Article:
The lost generation in marketing | Marketing

“We’re going to lose a whole generation of marketers because many executives see marketing as uniquely digital or social and don’t see marketing as a 360-degree package based on consumer information. “
Erica Kerner, SVP Marketing Strategy and Partnerships, ONE Championship

How did we get there ?

We spoke to over 30 Marketing Managers, globally and across APAC (see “Asia Pacific Marketing Managers Struggle to Align Staff with New Marketing Challenges”), and the message was loud and clear. on the future marketing organizations they wish to set up: strategic, client-targeted, influencing business programs and having an impact on company objectives. We’ve heard unanimously that marketers have become too focused on fast execution. They disperse, caught in a downpour of data. The concern was evident that the marketing leaders of the future are not exposed to enough opportunities to develop basic strategic skills.

The fundamentals of marketing have not changed. Understand your potential customers to decide who you want to target. Determine how relevant you are to them. Develop and position your offer accordingly. Establish what you need to deliver to meet business goals. How to achieve this with the resources you have. And what you’re going to track and measure to find out if your strategy is working.

The next part — the what, tactics, execution, social media, content, influencers, distribution channels, partnership opportunities — is where things get more and more cluttered. The lines are blurring when it comes to marketing accountability, challenging us to stay relevant and keep abreast of the latest skills. Being a marketer today is like standing in the middle of an ever-expanding candy store with more enticing, new, and different things that we could try, that just might taste better than the last. We are overwhelmed with possibilities.

Add instant gratification to the mix. The opportunity to find out, almost immediately, if what we have done has worked. Not enough commitment? Change the key visual. Not enough clicks? Change the channel. Not enough views? Edit the message. We risk being so busy chasing short-term measures that we miss the ultimate goal. For marketing to generate revenue, profit and business goals.

“There has been a systematic build-up of myopia in the work of a marketer,” said Rupen Desai, global marketing director for Dole Sunshine, one of the people we interviewed. “Unless short-term thinking is balanced with a long-term strategic vision, the role will continue to be degraded in its ability to have impact.

We are on the brink of a precipice in marketing. If that sounds dramatic, here are the hard facts.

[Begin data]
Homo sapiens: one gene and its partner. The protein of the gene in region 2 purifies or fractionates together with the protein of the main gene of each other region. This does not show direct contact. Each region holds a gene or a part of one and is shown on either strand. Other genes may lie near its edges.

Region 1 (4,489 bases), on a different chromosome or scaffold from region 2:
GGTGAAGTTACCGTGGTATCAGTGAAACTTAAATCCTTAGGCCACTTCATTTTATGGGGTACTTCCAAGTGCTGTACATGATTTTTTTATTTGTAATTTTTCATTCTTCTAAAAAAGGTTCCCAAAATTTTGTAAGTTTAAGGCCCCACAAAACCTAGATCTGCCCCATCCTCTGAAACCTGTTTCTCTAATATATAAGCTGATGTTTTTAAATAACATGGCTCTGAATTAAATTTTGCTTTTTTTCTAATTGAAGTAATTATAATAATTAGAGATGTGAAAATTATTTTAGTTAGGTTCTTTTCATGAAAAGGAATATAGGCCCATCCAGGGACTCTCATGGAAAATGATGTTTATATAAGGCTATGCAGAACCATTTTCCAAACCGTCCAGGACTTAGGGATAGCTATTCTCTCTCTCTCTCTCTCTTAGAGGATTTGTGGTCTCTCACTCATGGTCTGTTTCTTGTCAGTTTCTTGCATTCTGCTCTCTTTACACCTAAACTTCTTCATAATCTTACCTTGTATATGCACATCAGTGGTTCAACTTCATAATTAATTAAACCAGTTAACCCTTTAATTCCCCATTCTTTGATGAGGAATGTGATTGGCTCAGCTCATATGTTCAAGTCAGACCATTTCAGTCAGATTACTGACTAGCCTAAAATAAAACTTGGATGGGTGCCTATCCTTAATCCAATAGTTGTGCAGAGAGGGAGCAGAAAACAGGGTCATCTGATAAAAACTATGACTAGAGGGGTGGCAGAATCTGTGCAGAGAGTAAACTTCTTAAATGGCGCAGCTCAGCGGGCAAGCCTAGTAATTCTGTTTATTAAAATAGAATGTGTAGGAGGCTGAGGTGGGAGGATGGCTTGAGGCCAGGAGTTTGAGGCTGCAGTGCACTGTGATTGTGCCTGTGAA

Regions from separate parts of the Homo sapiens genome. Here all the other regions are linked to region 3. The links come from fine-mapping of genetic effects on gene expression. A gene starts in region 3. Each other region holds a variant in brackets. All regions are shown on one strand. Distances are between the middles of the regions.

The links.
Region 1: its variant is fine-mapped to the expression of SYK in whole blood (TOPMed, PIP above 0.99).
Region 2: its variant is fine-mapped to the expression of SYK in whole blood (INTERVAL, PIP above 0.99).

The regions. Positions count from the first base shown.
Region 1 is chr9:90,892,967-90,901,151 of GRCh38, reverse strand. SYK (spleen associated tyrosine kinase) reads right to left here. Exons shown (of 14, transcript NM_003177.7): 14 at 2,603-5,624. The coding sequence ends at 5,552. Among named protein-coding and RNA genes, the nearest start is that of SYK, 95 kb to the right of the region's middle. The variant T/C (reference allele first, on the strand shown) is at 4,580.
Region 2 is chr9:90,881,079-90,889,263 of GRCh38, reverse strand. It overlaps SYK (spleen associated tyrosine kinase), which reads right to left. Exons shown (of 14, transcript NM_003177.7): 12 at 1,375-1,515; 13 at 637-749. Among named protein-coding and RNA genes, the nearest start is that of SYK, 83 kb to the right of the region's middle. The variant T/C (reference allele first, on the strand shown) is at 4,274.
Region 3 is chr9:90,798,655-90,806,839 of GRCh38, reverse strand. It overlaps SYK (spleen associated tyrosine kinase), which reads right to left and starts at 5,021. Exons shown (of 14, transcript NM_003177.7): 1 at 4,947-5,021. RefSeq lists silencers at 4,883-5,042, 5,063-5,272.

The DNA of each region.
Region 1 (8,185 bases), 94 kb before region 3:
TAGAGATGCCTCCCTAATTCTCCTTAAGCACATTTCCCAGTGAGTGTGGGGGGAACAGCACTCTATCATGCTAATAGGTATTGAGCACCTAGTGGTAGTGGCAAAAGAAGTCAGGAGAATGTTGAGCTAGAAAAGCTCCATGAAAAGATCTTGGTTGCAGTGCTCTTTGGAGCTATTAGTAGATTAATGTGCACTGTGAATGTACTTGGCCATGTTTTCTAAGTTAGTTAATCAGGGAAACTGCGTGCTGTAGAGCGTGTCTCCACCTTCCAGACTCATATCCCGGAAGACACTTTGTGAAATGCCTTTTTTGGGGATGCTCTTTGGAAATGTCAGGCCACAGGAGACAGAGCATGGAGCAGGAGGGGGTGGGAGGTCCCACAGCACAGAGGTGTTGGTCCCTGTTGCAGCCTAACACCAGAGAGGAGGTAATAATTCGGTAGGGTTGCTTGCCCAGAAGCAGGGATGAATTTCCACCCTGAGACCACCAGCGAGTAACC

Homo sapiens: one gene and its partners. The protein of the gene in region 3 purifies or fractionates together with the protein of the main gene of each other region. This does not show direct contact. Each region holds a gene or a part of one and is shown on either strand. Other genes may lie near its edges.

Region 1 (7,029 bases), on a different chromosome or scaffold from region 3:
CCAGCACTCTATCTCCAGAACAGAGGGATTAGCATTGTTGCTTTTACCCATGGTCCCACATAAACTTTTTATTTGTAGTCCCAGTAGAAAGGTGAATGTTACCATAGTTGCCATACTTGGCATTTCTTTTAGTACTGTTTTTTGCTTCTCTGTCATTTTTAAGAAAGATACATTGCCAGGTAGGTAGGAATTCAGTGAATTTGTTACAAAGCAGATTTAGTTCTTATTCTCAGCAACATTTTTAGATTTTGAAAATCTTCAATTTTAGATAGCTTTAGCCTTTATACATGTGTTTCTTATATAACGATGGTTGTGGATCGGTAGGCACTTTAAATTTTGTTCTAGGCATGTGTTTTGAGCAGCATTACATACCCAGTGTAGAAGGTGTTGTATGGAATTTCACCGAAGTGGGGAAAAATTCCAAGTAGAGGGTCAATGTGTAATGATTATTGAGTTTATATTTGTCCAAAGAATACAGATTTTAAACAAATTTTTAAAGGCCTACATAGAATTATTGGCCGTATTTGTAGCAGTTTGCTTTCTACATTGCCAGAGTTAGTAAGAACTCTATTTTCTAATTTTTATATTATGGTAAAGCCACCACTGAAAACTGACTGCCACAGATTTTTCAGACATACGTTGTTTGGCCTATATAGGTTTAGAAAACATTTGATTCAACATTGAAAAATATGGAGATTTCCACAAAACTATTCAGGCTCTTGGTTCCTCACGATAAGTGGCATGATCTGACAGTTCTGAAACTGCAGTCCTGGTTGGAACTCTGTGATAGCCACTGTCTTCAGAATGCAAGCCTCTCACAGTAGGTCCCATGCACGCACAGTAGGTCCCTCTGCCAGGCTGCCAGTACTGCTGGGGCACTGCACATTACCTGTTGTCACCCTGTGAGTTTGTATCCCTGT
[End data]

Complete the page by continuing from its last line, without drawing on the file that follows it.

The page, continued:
The recently released Better Briefs project surveyed over 1,700 respondents from 70 countries and found that 78% of marketers believe they write briefs that provide clear strategic direction. But how many creative agencies have said that briefs written by their clients provide them with clear strategic direction? Only 5%. In case you got a skim read, here it is again: 5% of marketers provide clear strategic direction.

I’m not here to wave the agency flag, nor do I think that if we could wave a strategic wand and gradually change the quality of briefs, that alone would transform the execution jumble around us. But we could reduce the huge waste by giving marketers the time and skills to develop solid strategies that provide clear direction and direction.

A few weeks ago, we briefed an agency on behalf of a brand for which we had developed a market entry and positioning strategy. The agency shared with the client that it was “one of the most thoughtful and precise briefs we have received in years”. Nice feedback for us, but shocking to hear. We are not the gods of marketing briefs. We just worked with a brand owner who was willing to invest a few weeks and a little bit of money to understand the market, figure out which consumers to target, and then talk to those consumers to figure out how to be relevant and attractive to them.

Next. Coaching. When was the last time you received training or provided training to your team on marketing strategy? I’m not talking about digital strategy, content strategy, or any other marketing channel or tactic with the word “strategy”. I’m talking about marketing strategy (I hope what I mean by that is now clear).

Mark Ritson’s mini-MBA in Marketing costs US $ 2,000. By the end of this year, approximately 20,000 people will have completed the course since its inception in 2016. Alumni come from 86 countries. Less than 2% of them come from Asia. Excuse me for the repetition: less than 2%.

Again, taking 10 training modules won’t suddenly turn marketers into respected business advisors. But it will help build confidence in strategizing, engage with business stakeholders to gain support for what they’re doing and why, and get out of the hamster wheel of execution. .

The CMOs we spoke to were clear. As an industry, we risk losing the skills of marketing strategy and organizational impact that fuel great execution and business results. Whether you are, or aspiring to be, a current CEO or marketing leader, ignore this at your peril.

Jennifer Woollford is the founder of Neon Leaders, an open community of talented independent and strategic marketing leaders.

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